Talent Acquisition
5 min read
November 2, 2022

The new way to hire: You shouldn’t always treat candidates like customers.

For a lot of businesses, candidates are also coming in as customers. For those that don't end up getting the job, are you still satisfying them as a customer? Or is that the wrong way to think about it? Tim Sackett breaks down the reality of how we should be treating candidates.

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I’m not a huge fan of always believing that we have to treat candidates like customers. 

There’s this majority belief that every single candidate is a customer. That just isn’t true.

If you’re building spaceships, your customer is about ten astronauts that NASA hand selects. If you’re building accounting software, your candidate, a software engineer, probably can’t even do their own taxes. If you run a nut and bolt warehouse that is B2B, again, your candidate — the warehouse worker — isn’t your customer.

Also, the entire dynamic between a customer and a candidate is different. Let’s say I’m buying a new GMC Hummer “EV Edition 1” (it’s my dream vehicle, play along with me!).

I have the desire to buy. I have the resources to buy. My expectations are that the GMC dealership will work with me to get and deliver to me the exact vehicle I need.

Now, let’s say that the GMC dealer I went to is going to treat me like a candidate. First, they would lure me in through advertising and get me interested in buying. Okay, all seems in line so far.

Then, once I’m interested, they would start vetting me through a process to make sure that I was the right kind of buyer for the Hummer EV 1. Wait, what?! No, I just want to buy it! Let me buy it. 

Well, Tim, it’s not just about you wanting to buy it. We also have to want you to buy it!

Do you see the difference between a customer and a candidate now?!

Now, this doesn’t mean that in many of our environments the customers aren’t also candidates. In this case, we want to deliver them an experience that will keep them a customer, even if we turn them down as a candidate. Which can be tricky. But also not as tricky as you might think.

Let’s say you’re a big box retailer like Target. My wife loves Target. No, really, she loves Target. Now, my wife might decide to help out our household one holiday season and think, “you know what, I should go get one of those seasonal Target jobs for the great employee discount!” She goes in, applies, and never gets the job. In fact, she never even hears back from them. The dreaded black hole! 

Candidate experience experts will tell you Target just lost her as a customer forever. But I know for a fact that wouldn’t be true. She’d be right back at Target the next day. 

Are you confused yet on how you should treat a candidate?

The reality is that there are so many overlaps in how we should treat candidates and customers.

We should be fast. We should be flexible and as accommodating as possible. We should make the experience something that feels humane and respected. We should follow through.

I have yet to meet a TA professional or leader who didn’t 100% know exactly how to treat a candidate, or what a great candidate experience includes. The problem is, in high-volume hiring, it’s the hiring manager who is messing up our candidate experience, for the most part.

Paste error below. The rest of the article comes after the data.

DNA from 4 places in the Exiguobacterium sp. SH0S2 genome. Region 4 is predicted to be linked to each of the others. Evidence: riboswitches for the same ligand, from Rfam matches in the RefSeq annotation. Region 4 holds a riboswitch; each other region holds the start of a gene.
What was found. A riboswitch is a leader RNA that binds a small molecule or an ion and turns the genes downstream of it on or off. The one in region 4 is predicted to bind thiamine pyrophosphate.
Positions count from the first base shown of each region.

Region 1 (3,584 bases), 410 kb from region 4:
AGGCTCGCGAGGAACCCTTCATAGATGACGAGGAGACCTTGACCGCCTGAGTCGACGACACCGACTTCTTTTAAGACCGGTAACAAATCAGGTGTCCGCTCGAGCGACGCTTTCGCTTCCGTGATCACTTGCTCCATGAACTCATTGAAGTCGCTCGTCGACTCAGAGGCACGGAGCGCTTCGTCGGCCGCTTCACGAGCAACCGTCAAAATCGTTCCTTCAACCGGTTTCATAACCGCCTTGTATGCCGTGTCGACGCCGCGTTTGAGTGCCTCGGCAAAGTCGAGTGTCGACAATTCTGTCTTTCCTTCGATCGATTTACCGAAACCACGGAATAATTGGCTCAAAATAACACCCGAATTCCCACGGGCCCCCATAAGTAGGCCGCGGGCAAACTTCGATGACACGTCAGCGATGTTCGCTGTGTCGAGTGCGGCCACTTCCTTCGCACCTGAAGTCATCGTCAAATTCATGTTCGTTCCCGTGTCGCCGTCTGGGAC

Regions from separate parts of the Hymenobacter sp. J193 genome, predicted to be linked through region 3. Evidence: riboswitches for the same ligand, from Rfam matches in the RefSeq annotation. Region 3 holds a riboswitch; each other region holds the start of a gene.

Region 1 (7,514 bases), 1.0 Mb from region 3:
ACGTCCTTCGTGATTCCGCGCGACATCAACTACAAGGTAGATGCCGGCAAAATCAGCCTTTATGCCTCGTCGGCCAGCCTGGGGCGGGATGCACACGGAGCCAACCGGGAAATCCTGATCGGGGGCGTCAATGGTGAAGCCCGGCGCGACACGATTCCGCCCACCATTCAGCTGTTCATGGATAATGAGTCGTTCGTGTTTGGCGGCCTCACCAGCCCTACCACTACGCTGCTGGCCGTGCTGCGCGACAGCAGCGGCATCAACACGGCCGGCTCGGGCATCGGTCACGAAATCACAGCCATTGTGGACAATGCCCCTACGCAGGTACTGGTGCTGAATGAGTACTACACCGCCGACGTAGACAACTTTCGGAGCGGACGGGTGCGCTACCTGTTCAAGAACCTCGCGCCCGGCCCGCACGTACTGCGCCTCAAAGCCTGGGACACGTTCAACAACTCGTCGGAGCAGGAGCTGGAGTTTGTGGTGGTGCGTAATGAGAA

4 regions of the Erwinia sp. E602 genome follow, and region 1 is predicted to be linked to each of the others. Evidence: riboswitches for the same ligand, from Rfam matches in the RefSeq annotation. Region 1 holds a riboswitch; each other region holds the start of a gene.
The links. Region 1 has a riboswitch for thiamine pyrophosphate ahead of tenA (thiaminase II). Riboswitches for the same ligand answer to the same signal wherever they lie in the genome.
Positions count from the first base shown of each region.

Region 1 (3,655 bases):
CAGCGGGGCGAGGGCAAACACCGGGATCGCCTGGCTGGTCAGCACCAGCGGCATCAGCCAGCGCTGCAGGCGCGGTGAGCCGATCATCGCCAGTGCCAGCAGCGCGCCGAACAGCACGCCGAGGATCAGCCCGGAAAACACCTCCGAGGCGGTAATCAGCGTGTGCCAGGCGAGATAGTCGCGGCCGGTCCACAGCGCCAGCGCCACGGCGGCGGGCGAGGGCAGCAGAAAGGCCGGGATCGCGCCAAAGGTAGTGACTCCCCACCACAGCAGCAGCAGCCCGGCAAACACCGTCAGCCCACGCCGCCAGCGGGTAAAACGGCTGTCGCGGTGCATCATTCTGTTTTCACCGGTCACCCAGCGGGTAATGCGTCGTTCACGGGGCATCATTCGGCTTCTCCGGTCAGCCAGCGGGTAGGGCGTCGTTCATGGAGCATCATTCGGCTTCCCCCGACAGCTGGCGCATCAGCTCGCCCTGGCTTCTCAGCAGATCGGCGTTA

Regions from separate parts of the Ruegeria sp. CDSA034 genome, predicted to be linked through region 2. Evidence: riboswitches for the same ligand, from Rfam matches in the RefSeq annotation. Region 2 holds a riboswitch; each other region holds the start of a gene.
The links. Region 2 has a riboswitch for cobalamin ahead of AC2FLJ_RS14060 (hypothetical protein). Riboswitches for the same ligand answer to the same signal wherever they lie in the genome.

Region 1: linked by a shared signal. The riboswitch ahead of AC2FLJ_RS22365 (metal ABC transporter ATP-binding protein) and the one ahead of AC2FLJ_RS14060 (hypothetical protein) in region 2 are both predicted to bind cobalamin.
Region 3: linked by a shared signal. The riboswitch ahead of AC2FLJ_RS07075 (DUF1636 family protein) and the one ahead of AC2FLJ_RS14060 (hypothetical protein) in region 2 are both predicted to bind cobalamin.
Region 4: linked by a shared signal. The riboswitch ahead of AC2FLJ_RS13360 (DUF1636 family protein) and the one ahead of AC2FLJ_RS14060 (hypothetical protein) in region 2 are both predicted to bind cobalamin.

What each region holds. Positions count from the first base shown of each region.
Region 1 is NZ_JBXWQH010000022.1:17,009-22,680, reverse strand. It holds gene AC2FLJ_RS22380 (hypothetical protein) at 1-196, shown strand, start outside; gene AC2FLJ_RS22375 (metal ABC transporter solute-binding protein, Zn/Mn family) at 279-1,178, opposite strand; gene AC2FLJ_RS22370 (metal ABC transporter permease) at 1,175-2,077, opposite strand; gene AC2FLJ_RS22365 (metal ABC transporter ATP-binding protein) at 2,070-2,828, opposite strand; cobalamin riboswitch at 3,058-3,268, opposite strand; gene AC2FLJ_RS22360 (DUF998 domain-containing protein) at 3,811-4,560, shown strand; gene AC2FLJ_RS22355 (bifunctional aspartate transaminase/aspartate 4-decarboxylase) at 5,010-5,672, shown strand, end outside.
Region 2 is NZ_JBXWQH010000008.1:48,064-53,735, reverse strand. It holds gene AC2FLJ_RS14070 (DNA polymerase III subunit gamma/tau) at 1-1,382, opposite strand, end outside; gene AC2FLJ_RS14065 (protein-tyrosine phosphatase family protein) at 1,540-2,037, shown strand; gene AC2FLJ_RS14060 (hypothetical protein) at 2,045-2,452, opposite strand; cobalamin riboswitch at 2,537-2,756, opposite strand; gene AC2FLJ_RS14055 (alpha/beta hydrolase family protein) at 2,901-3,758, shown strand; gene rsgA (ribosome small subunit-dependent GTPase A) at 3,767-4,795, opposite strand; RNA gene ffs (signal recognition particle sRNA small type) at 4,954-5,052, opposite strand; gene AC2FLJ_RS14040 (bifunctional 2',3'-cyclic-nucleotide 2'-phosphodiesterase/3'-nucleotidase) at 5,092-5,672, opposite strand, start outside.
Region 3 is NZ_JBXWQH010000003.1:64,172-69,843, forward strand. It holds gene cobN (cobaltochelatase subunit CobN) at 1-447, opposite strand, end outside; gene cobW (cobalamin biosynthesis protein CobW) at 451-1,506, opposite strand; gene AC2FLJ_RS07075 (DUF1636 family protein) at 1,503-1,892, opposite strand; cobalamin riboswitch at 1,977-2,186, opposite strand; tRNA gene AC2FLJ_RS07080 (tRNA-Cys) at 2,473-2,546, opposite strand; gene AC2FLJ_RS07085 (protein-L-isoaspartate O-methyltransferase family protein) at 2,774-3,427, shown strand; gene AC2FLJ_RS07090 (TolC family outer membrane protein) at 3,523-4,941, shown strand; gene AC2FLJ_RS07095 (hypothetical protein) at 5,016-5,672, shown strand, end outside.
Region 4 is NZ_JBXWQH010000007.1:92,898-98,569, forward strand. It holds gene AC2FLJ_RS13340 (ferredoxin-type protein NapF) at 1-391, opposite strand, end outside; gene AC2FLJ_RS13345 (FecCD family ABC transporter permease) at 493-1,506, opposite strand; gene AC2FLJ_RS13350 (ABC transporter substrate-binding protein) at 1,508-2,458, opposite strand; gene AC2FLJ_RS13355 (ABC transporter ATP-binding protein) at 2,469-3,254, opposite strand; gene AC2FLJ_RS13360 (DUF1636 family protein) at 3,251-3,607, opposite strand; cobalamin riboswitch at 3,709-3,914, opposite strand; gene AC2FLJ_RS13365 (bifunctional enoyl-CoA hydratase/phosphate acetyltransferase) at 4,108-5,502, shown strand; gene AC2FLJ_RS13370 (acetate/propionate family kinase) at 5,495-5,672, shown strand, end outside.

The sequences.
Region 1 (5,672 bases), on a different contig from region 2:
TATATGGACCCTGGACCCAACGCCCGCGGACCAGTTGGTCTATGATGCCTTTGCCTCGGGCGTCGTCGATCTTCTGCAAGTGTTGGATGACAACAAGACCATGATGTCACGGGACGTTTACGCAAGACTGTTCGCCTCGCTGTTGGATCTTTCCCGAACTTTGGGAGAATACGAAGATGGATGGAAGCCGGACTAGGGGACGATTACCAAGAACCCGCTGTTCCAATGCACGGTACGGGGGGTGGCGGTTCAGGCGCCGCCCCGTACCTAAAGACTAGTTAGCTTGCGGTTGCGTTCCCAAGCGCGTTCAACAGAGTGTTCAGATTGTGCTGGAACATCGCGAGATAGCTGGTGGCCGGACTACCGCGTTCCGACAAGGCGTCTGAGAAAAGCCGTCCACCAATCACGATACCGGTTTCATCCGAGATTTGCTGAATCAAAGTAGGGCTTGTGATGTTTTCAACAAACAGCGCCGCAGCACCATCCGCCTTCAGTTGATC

But we aren’t off the hook!

While it might be a shift manager who is ultimately delivering the candidate experience that is remembered, we can make it super easy for them to deliver it through the automation and technology we surround them with. Really, the only thing a manager should do is push a button that says, “Yes, I want to hire this person” or “No, I don’t want to hire this person.” 

From there, we are in talent acquisition, and our tech stack takes care of the rest. Our biggest candidate experience failure in TA is we force our hiring managers to own too much of the candidate experience.

This is why I’m the biggest fan of using conversational software in high-volume hiring. 


Our ability to immediately engage with candidates with text-to-apply and take them through the process, allowing them to select interview times that work for them and painlessly leading them through an experience that feels like it was designed for them, not for the company. At the same time, having a process that is equally painless for our managers in the field. Then, ensuring that once the candidate says “yes” we continue that pain-free process through onboarding and start date.

The delivery of a positive candidate experience is about consistently delivering what the candidate expects in a way that seems intuitive to them without the candidate even having to think about it. To do this at scale means you can’t rely on hundreds or thousands of managers to deliver it. It will never happen the way you want. 

We must rely on great technology to lead this process while still making it personal so candidates feel seen and cared for.

The finale of the series on the new way to build your ROI business case is here.

If you missed the previous part, the new way to define quality when hiring at scale is here.

Or start over at the beginning, and unlock a better candidate experience with speed.

Written by
Tim Sackett
CEO of, Senior Faculty Member of the Josh Bersin Academy
Tim Sackett
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